Hastings Communications and Entertainment Law Journal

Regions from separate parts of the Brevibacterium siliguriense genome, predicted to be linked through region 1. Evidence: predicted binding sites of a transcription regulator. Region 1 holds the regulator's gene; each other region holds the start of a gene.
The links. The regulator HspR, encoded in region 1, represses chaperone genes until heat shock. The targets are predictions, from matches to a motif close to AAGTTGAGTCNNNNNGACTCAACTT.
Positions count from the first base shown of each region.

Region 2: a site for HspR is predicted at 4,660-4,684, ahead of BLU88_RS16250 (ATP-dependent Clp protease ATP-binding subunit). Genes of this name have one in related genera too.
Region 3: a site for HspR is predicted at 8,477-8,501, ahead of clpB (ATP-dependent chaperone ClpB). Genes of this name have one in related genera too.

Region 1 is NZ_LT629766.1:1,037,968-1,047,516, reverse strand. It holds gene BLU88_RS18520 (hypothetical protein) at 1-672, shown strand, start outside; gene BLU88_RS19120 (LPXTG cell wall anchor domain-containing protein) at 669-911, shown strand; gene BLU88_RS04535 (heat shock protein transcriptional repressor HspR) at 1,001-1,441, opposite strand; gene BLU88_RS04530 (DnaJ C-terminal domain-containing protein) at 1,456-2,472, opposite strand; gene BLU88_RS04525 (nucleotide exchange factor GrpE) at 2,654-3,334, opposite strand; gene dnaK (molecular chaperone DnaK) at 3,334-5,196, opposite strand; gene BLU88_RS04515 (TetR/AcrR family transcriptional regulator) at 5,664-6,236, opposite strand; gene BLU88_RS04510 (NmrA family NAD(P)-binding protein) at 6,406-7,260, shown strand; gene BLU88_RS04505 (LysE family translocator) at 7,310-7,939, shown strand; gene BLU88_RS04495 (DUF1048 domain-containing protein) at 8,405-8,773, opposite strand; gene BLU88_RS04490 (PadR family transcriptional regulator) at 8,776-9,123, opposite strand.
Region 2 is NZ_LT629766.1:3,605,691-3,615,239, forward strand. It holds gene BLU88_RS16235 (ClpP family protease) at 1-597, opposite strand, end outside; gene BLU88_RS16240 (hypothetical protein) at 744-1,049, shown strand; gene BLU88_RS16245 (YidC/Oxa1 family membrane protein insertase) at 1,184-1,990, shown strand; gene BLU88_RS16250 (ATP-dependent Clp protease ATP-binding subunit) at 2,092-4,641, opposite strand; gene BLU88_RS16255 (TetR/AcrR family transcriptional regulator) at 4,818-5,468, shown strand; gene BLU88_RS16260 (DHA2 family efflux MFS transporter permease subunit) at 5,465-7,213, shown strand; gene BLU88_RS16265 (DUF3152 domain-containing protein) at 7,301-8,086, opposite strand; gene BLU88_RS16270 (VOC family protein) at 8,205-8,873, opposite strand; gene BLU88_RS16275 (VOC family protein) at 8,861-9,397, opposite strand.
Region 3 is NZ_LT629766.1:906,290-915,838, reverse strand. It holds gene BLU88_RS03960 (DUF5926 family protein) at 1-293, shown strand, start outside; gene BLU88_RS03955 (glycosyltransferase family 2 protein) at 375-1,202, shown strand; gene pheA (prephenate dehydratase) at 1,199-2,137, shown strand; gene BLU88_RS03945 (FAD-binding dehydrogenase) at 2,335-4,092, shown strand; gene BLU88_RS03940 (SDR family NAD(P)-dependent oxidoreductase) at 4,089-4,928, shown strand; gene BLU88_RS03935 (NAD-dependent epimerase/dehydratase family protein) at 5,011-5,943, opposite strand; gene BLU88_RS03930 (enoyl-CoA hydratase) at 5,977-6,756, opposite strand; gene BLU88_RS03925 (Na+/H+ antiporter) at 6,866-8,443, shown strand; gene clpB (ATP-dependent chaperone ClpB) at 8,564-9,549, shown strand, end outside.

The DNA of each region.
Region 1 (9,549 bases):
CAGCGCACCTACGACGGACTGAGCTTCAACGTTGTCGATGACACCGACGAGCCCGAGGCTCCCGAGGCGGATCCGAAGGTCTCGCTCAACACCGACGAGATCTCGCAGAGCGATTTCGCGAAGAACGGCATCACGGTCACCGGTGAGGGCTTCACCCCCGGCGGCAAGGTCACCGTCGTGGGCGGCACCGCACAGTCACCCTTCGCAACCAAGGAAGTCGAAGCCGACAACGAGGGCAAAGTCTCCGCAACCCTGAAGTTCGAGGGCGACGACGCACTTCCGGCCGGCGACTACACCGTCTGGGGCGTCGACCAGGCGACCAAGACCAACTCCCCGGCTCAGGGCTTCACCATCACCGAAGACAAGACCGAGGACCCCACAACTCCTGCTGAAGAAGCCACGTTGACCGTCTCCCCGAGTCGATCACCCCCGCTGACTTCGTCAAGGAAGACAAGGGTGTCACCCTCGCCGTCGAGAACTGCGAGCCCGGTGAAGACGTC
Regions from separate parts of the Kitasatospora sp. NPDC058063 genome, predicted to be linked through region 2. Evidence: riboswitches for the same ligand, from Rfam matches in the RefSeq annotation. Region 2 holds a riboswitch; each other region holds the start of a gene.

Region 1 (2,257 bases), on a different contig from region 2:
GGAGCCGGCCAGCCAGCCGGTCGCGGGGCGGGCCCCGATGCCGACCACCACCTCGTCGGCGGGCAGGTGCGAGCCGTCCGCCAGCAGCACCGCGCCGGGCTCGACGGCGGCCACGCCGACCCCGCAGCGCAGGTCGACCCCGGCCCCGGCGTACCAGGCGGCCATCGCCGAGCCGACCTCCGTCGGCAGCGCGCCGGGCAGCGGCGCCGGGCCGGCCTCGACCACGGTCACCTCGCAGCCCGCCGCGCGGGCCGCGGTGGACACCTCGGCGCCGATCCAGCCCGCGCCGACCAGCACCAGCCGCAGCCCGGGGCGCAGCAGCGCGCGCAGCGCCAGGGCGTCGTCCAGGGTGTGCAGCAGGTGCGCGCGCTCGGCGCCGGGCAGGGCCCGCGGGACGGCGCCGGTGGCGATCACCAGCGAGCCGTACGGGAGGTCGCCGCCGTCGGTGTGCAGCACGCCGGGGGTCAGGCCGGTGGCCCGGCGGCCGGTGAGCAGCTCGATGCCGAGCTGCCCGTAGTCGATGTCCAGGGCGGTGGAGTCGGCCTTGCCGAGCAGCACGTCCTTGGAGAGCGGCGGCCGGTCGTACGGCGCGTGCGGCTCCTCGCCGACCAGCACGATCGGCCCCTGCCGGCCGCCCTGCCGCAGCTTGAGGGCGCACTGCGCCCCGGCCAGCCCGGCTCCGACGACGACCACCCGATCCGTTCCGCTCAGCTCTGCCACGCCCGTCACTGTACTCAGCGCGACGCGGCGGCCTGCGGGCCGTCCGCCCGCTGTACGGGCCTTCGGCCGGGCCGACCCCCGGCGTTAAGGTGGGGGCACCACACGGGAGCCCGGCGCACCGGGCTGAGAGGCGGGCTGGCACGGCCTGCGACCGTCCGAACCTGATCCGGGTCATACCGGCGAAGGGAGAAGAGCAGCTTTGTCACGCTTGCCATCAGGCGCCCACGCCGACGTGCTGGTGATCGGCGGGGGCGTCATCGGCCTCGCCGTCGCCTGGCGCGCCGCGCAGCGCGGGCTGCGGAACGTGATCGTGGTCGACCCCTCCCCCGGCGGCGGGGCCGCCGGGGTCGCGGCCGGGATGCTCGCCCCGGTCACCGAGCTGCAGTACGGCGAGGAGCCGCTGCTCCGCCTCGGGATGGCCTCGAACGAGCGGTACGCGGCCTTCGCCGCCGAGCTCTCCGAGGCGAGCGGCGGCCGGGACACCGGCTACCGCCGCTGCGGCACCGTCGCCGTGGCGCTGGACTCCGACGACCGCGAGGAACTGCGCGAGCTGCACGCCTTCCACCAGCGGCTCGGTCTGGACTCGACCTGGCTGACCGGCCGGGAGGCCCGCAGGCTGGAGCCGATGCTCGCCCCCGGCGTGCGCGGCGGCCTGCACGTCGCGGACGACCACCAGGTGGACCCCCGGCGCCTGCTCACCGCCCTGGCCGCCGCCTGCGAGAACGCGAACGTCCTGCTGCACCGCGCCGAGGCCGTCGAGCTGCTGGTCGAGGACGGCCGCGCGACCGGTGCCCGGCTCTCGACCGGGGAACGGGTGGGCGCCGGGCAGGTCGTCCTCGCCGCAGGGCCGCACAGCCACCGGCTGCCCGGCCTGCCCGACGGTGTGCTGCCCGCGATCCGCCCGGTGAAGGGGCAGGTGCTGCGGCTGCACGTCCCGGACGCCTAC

American Courts have pronounced that monopolies cannot have goodwill or that a monopoly's goodwill is of no value, because the monopolist's customers have no choice but to patronize the monopoly firm. This Article argues that this proposition does not withstand theoretical scrutiny. Application of basic economic principles establishes that the value of goodwill to a firm is directly related to the elasticity of demand for that firm's goods or services, but the monopoly power is insufficient, alone, to measure the elasticity of demand. The author also argues that the value of goodwill to a monopolist is also closely correlated with the ease of potential entry into the market, for a monoplist's goodwill can be a barrier to entry. This issue has, in recent years, evolved as one of particular interest to the cable television industry. Popularly viewed as an industry of small, regional monopolies, there is no question that cable television companies do exercise at least some monopolistic power. Because so many of the assets of a cable television firm are intangible and because, in so many areas of law and regulation, the size and nature of a firm's assets are important, the allocation of cable television firms' assets to goodwill, if such can exist, has significant consequences.